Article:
Noticed changes in youth attitudes? Concerned about sexualised behaviour amongst children? Constantly picking up the pieces of dealing with sexting in schools?

Thousands upon thousands of schools around the globe are struggling to make sense of the alarming rise in sexualised behaviours and knowing how to respond. Wherever you are in the world, we're here to help you gain the confidence to talk about porn and find tools to support children and young people's safety and mental health.

Why do children need safeguarding from pornography?

KIDS ARE VIEWING PORN EARLIER THAN EVER BEFORE

14%
OF BOYS FIRST VIEWED PORN BY AGE 12 IN 2008
49%
OF BOYS FIRST VIEWED PORN BY AGE 12 IN 2014
65%
OF BOYS FIRST VIEWED PORN BY AGE 12 IN 2019

How concerned are parents?

According to a cross-national survey of parents in Australia, New Zealand and the UK, two of the top three online situations parents are most concerned about are related to sexual themes.

Sharing nude images or video of themselves with other people

% of parents concerned

Being treated in a hurtful or nasty way on the internet

% of parents concerned

Seeing sexual images or video of someone naked

% of parents concerned

learn about the issues that children and young people need support with

Pornography

Online exposure is increasing

Kids exposure to pornography and to child sexual abuse is on the rise due to its proliferating presence on the internet. (Ey & McInnes, 2017)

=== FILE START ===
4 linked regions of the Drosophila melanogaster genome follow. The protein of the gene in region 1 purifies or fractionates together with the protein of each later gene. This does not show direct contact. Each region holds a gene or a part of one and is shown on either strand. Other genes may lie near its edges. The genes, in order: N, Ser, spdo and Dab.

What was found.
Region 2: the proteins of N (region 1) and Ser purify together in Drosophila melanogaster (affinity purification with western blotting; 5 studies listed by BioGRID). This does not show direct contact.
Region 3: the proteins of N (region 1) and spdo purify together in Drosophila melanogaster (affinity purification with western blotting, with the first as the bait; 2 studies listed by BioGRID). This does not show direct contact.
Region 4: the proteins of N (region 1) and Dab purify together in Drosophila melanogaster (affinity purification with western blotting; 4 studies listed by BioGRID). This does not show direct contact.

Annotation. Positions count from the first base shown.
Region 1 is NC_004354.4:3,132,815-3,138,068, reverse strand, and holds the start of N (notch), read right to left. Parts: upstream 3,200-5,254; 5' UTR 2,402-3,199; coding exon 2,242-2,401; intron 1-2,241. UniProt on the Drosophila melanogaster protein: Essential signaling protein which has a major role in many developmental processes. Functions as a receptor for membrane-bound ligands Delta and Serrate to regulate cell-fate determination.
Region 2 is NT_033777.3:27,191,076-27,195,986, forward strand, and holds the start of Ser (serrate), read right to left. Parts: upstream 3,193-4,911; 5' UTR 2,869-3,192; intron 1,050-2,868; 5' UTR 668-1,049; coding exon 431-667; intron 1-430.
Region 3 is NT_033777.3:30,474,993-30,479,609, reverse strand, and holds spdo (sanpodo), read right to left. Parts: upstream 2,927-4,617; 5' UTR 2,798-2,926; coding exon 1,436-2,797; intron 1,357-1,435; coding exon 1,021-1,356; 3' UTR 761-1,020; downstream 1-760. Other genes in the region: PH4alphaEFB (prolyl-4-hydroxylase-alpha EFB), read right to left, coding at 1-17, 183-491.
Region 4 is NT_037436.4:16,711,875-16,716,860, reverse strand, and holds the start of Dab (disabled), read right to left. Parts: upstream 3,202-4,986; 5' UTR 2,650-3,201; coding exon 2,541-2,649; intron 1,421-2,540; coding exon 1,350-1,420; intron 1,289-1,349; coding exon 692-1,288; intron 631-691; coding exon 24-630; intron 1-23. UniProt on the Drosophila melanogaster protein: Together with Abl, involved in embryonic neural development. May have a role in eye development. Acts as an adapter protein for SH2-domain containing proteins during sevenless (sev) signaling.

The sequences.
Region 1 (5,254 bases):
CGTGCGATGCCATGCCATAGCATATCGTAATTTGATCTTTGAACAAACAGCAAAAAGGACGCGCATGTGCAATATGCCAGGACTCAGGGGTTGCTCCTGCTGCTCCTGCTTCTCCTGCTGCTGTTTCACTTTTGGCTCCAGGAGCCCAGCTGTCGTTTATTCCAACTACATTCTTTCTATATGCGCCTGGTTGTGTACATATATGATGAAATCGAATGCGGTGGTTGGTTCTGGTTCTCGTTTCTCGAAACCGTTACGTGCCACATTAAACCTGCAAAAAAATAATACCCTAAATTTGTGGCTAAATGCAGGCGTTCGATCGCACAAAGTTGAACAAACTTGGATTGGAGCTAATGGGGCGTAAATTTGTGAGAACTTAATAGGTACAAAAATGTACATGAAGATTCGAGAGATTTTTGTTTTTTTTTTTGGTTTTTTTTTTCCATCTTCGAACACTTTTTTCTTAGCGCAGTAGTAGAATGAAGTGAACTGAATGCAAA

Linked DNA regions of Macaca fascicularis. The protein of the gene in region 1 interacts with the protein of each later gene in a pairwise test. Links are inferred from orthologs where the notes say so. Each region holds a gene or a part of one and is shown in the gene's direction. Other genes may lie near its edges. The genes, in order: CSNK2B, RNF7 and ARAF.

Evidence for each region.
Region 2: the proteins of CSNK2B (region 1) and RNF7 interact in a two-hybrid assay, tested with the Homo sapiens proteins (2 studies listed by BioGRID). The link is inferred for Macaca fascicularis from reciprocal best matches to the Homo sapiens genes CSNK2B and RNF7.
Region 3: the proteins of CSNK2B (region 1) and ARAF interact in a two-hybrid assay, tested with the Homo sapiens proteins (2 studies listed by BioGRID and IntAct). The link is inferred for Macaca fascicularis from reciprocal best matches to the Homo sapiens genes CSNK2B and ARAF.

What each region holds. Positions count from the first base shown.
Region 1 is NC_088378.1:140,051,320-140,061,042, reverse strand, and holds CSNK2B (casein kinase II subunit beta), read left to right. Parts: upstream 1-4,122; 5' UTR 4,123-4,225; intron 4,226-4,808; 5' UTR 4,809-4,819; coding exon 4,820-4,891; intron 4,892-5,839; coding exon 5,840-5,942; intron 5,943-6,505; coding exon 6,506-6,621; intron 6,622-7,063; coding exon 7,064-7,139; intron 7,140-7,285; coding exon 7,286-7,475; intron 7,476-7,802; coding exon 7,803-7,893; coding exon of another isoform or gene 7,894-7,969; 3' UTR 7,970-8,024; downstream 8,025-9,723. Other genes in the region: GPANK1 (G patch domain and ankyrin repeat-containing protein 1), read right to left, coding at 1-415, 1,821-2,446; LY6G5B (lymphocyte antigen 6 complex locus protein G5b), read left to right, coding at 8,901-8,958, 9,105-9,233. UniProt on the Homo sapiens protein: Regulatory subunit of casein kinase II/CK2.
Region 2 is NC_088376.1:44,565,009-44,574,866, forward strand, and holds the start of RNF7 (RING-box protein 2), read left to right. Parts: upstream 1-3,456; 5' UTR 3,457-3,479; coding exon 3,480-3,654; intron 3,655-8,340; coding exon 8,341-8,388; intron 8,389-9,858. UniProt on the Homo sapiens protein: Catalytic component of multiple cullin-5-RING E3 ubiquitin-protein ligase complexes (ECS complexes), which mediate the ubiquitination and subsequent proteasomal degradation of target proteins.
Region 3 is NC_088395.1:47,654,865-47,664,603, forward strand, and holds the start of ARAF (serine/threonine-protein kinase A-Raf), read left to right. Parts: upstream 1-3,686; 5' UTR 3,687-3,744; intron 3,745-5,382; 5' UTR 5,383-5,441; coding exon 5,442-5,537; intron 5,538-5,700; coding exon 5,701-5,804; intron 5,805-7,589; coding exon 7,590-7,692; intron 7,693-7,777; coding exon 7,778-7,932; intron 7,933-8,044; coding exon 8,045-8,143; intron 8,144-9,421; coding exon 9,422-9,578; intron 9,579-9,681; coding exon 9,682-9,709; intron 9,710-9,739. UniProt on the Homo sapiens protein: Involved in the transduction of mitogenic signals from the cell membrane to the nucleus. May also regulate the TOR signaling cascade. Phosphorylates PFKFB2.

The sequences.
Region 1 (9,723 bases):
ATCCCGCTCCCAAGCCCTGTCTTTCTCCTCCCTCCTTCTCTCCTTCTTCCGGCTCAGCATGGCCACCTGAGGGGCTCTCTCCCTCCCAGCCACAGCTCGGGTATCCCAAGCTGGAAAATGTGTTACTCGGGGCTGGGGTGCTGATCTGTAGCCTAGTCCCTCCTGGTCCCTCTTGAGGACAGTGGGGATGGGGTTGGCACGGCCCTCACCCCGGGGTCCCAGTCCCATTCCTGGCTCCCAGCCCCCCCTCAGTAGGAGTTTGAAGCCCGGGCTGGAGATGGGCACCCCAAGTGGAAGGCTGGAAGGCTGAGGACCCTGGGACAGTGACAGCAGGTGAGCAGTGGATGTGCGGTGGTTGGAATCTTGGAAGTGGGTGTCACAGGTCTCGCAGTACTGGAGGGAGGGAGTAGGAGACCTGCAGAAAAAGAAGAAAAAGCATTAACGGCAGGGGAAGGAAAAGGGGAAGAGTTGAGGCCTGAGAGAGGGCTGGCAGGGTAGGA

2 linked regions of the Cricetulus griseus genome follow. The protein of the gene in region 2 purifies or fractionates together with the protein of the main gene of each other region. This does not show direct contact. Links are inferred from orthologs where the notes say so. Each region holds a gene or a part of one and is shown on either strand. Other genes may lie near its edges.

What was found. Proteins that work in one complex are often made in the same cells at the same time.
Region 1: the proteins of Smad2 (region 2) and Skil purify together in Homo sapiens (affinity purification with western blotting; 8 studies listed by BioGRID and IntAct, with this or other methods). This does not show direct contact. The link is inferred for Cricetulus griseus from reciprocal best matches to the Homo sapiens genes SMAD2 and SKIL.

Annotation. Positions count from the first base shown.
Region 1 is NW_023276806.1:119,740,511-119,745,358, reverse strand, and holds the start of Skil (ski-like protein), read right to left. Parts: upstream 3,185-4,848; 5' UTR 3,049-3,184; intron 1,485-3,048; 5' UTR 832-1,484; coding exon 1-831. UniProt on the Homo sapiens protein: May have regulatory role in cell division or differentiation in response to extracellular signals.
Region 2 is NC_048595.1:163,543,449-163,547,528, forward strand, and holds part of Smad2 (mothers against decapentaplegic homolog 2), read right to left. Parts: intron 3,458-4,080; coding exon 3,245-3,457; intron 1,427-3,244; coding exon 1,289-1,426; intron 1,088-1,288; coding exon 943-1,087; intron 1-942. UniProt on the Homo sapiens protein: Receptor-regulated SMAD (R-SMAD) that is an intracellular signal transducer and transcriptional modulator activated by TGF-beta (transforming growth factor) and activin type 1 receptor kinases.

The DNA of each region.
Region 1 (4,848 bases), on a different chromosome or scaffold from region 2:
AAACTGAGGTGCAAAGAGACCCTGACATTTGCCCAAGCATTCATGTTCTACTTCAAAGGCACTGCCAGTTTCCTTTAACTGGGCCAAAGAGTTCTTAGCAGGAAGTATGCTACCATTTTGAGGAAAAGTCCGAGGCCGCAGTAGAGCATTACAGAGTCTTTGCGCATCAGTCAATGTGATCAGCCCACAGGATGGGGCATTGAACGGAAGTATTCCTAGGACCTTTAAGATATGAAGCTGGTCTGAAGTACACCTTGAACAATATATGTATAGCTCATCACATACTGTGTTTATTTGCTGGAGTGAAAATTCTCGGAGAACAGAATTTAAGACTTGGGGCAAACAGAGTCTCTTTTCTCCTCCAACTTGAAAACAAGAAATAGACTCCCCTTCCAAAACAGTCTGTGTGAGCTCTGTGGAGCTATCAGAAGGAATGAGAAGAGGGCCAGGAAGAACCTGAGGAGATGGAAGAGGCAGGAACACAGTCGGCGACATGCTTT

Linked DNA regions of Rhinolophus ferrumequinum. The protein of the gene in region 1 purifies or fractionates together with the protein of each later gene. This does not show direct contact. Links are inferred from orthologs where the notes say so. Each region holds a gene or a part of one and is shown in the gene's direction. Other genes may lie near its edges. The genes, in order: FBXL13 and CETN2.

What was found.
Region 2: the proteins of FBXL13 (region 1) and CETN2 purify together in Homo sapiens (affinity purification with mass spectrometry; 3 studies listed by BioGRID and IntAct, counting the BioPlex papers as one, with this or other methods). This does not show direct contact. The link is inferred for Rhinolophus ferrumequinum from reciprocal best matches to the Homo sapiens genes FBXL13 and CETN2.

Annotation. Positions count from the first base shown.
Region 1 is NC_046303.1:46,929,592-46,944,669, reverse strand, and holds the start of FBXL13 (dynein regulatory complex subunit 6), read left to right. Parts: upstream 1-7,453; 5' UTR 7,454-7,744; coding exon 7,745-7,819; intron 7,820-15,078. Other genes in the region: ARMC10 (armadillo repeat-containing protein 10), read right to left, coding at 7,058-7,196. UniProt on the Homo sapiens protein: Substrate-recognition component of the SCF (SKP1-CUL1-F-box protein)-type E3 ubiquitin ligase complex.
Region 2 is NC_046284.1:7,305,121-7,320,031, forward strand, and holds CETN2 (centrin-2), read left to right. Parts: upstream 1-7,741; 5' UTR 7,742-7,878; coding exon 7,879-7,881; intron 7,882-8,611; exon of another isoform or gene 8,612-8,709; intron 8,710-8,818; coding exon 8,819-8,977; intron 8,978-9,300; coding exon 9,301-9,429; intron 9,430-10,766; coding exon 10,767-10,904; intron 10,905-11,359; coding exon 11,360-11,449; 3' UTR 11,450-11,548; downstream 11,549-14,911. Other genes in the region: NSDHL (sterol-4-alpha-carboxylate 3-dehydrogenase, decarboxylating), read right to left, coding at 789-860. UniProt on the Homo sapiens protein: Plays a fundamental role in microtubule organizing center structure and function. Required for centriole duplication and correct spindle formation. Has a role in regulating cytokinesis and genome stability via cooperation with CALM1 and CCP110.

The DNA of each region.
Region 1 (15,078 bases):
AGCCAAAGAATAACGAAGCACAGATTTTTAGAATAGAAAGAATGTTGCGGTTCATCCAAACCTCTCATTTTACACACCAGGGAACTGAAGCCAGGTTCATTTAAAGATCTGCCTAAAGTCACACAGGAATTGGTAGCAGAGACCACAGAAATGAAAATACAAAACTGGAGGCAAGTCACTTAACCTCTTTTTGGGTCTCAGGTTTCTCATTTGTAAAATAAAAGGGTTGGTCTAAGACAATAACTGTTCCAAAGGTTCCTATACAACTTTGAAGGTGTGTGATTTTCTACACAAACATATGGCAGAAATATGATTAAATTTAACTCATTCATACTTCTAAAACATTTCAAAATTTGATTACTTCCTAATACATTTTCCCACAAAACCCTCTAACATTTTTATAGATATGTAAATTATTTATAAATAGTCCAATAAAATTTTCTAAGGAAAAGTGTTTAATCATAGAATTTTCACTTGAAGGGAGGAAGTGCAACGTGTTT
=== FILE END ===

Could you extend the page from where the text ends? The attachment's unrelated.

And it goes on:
Research Link

Sexual Harassment and Violence in Schools is rife

hypersexualised environments put teens under pressure

Young people report being under ‘massive pressure’ to have sex and behave in a sexualised way from 12 and sometimes younger.

A UK investigation into sexual harassment and violence in schools found that sexualised behaviour is the new social norm in young people’s daily lives and adults and institutions need to ‘face up to it’.

Research Link

Young women in Australia

say that online abuse and harassment are endemic

Australian girls and young women aged 15–19 say that education should extend to the critique and discussion of how violent and degrading pornography is negatively impacting on young Australians’ relationships and boys’ and young men’s attitudes towards sex in general.

“[Schools should] introduce [discussion of] pornography as part of the
education as young boys are accessing it and thinking this is normal in
relationships.” – Young woman, aged 15 years

Research Link

Problematic sexual behaviours

Observed in schools

40.8% of educators have observed children physically acting out sexually with other children, sexually harassing other children, verbally attempting to coerce other children to participate in sexual behavior, and individual displays of sexual behavior. At times, these behaviours may be due to the influence of pornography. (Ey & McInnes, 2017)

Research Link

Viewing pornography

Can be distressing

Researcher, Dr. Michael Flood, (2009) indicates that premature or inadvertent exposure to sexually explicit content may be disturbing or upsetting for younger children, and contributes to sexist and unhealthy notions of sex and relationships.
Research Link

Pornography

A “how to” manual

Leading Australian practitioner, Russell Pratt says:
“One thing seems clear: pornography provides a “how to” manual, showing every possible angle of what goes where and who can do what to whom, as well as providing sexual stimulation and shaping patterns of sexual arousal.”

Research Link

Liz Walker of Youth Wellbeing Project has been featured on ...

Looking for more?

MORE IQ UNITS ARE ON THE WAY

© Youth Wellbeing Project 2020